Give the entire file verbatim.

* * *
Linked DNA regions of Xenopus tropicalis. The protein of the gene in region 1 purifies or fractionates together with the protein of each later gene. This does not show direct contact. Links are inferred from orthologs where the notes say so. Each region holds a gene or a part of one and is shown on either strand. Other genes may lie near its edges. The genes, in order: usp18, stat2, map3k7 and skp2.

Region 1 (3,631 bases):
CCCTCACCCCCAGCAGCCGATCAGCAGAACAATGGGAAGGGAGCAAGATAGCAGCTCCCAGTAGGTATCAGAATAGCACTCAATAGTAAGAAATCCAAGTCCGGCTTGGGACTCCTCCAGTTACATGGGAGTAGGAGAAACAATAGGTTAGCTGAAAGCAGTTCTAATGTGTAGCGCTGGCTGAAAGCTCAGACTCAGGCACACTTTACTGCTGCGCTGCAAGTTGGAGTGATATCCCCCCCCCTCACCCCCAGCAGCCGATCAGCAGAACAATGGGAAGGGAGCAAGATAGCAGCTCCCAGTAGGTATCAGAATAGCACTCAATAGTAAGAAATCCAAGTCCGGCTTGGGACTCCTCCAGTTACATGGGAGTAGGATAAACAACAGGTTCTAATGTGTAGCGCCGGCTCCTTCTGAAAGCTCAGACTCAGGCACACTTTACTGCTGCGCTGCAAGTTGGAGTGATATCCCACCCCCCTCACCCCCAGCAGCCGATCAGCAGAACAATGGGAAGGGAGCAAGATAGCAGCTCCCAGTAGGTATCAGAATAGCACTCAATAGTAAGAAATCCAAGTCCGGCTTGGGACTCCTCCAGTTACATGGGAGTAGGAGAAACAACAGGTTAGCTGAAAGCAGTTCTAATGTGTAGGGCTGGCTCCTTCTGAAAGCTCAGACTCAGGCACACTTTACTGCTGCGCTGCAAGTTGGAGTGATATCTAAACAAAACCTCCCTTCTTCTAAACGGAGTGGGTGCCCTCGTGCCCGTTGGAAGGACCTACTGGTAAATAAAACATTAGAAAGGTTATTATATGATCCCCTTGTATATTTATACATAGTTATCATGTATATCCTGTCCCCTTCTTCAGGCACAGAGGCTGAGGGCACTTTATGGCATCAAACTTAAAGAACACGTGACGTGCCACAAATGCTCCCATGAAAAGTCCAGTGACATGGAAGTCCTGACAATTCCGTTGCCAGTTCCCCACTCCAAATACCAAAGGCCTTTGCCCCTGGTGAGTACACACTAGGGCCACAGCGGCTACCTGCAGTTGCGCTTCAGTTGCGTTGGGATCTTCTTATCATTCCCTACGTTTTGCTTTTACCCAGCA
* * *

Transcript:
Linked DNA regions of Xenopus tropicalis. The protein of the gene in region 1 purifies or fractionates together with the protein of each later gene. This does not show direct contact. Links are inferred from orthologs where the notes say so. Each region holds a gene or a part of one and is shown on either strand. Other genes may lie near its edges. The genes, in order: usp18, stat2, map3k7 and skp2.

Region 1 (3,631 bases):
CCCTCACCCCCAGCAGCCGATCAGCAGAACAATGGGAAGGGAGCAAGATAGCAGCTCCCAGTAGGTATCAGAATAGCACTCAATAGTAAGAAATCCAAGTCCGGCTTGGGACTCCTCCAGTTACATGGGAGTAGGAGAAACAATAGGTTAGCTGAAAGCAGTTCTAATGTGTAGCGCTGGCTGAAAGCTCAGACTCAGGCACACTTTACTGCTGCGCTGCAAGTTGGAGTGATATCCCCCCCCCTCACCCCCAGCAGCCGATCAGCAGAACAATGGGAAGGGAGCAAGATAGCAGCTCCCAGTAGGTATCAGAATAGCACTCAATAGTAAGAAATCCAAGTCCGGCTTGGGACTCCTCCAGTTACATGGGAGTAGGATAAACAACAGGTTCTAATGTGTAGCGCCGGCTCCTTCTGAAAGCTCAGACTCAGGCACACTTTACTGCTGCGCTGCAAGTTGGAGTGATATCCCACCCCCCTCACCCCCAGCAGCCGATCAGCAGAACAATGGGAAGGGAGCAAGATAGCAGCTCCCAGTAGGTATCAGAATAGCACTCAATAGTAAGAAATCCAAGTCCGGCTTGGGACTCCTCCAGTTACATGGGAGTAGGAGAAACAACAGGTTAGCTGAAAGCAGTTCTAATGTGTAGGGCTGGCTCCTTCTGAAAGCTCAGACTCAGGCACACTTTACTGCTGCGCTGCAAGTTGGAGTGATATCTAAACAAAACCTCCCTTCTTCTAAACGGAGTGGGTGCCCTCGTGCCCGTTGGAAGGACCTACTGGTAAATAAAACATTAGAAAGGTTATTATATGATCCCCTTGTATATTTATACATAGTTATCATGTATATCCTGTCCCCTTCTTCAGGCACAGAGGCTGAGGGCACTTTATGGCATCAAACTTAAAGAACACGTGACGTGCCACAAATGCTCCCATGAAAAGTCCAGTGACATGGAAGTCCTGACAATTCCGTTGCCAGTTCCCCACTCCAAATACCAAAGGCCTTTGCCCCTGGTGAGTACACACTAGGGCCACAGCGGCTACCTGCAGTTGCGCTTCAGTTGCGTTGGGATCTTCTTATCATTCCCTACGTTTTGCTTTTACCCAGCA